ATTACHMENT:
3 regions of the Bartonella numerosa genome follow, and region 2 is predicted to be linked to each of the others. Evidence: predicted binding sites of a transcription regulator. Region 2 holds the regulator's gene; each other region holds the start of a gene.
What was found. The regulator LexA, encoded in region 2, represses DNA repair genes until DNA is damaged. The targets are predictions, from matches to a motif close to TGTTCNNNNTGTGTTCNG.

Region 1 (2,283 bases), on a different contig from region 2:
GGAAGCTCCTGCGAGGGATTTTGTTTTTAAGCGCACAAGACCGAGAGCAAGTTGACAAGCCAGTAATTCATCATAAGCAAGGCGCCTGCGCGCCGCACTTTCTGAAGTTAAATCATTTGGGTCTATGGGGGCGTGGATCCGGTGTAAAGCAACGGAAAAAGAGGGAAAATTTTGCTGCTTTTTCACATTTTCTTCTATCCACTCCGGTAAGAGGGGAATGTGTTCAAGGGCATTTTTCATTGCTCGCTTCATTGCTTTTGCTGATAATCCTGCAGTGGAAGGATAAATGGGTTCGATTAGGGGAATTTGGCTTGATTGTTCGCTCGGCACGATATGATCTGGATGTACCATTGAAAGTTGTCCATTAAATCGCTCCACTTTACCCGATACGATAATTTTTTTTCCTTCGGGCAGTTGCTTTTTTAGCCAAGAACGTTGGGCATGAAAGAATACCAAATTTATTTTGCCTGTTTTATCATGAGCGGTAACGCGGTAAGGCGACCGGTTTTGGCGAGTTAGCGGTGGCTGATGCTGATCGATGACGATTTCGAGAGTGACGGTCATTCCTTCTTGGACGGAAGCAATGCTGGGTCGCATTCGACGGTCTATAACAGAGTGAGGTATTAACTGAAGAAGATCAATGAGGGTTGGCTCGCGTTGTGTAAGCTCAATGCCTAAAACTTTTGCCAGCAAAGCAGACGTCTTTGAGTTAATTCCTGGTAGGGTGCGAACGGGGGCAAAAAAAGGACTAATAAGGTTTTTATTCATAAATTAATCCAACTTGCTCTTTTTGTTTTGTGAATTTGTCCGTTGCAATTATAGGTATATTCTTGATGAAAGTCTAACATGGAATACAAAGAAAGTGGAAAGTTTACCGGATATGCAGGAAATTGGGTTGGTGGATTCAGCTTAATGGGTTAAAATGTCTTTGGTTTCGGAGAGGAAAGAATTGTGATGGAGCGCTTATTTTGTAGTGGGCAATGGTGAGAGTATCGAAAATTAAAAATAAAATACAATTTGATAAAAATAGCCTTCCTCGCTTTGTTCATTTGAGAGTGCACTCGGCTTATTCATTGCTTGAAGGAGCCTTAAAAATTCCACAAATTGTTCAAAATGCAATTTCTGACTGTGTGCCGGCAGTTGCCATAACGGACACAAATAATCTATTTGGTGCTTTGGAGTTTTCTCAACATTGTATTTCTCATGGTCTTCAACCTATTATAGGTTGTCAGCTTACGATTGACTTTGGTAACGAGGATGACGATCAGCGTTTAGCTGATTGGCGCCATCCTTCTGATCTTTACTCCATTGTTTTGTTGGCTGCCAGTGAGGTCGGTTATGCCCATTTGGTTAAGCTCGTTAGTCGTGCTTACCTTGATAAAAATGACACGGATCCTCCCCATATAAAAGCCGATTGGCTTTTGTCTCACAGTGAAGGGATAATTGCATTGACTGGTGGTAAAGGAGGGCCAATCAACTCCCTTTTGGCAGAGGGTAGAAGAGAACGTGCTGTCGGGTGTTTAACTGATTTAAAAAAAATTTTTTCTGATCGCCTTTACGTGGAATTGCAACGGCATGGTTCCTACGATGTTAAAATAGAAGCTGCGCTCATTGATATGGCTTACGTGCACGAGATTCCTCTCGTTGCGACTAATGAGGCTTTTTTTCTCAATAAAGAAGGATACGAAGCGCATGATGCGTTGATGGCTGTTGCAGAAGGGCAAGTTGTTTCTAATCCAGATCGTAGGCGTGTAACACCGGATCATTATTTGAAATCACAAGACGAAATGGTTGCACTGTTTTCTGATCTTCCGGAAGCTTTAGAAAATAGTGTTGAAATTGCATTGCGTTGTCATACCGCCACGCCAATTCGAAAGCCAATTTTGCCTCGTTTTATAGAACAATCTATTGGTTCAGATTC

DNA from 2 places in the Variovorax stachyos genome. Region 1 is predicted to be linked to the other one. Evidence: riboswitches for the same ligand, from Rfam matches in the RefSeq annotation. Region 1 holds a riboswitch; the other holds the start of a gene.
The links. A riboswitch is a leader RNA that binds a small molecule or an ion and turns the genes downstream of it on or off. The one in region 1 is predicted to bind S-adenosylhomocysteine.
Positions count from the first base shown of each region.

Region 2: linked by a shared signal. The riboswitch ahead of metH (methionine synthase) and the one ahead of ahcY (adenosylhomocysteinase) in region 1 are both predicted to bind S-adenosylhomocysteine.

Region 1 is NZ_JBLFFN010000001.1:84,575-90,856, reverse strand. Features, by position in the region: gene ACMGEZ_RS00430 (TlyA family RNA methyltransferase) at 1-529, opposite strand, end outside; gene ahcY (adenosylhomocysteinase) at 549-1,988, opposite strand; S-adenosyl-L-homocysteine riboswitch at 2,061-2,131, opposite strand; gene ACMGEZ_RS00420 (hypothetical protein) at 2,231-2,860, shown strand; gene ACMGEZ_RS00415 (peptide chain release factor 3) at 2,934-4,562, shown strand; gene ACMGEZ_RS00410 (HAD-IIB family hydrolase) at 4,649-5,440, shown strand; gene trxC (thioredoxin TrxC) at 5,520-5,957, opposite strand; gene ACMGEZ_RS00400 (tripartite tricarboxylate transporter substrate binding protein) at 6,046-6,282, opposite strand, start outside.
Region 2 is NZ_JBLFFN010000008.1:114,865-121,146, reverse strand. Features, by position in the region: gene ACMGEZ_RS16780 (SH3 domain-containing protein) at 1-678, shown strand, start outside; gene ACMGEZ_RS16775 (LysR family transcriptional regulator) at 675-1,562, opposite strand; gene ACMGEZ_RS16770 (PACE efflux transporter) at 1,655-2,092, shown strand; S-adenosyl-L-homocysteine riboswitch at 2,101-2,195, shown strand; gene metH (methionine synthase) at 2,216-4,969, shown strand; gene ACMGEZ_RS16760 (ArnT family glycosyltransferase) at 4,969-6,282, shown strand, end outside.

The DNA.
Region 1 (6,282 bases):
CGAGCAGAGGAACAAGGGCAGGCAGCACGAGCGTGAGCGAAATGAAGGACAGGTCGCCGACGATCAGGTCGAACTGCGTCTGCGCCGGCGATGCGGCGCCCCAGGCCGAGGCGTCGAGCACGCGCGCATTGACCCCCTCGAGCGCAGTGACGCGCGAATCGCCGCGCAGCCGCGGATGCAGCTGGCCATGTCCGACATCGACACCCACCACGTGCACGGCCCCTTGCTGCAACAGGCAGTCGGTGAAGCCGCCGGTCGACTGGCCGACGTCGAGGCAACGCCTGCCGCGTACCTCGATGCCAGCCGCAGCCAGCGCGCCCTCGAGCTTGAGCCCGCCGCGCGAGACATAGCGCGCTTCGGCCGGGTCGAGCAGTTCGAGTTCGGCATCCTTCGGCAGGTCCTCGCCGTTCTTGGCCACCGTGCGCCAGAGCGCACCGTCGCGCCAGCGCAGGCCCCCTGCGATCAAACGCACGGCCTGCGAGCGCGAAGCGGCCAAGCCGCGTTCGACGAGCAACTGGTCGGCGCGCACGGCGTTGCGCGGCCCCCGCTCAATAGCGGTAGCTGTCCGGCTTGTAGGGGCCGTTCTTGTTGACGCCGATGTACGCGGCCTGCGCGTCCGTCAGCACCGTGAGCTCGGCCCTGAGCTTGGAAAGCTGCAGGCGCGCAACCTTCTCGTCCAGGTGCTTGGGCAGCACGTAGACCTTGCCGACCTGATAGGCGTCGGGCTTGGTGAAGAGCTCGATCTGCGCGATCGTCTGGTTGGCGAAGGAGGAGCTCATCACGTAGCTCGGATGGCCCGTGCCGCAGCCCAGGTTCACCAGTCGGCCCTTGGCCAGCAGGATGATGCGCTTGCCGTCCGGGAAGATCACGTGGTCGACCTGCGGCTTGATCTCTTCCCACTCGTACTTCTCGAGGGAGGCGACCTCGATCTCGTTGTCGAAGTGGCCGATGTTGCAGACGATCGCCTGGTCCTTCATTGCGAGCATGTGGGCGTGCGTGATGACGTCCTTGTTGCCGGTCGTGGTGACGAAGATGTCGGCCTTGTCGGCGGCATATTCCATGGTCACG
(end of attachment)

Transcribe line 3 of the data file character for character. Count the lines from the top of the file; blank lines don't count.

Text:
Region 1 (2,283 bases), on a different contig from region 2: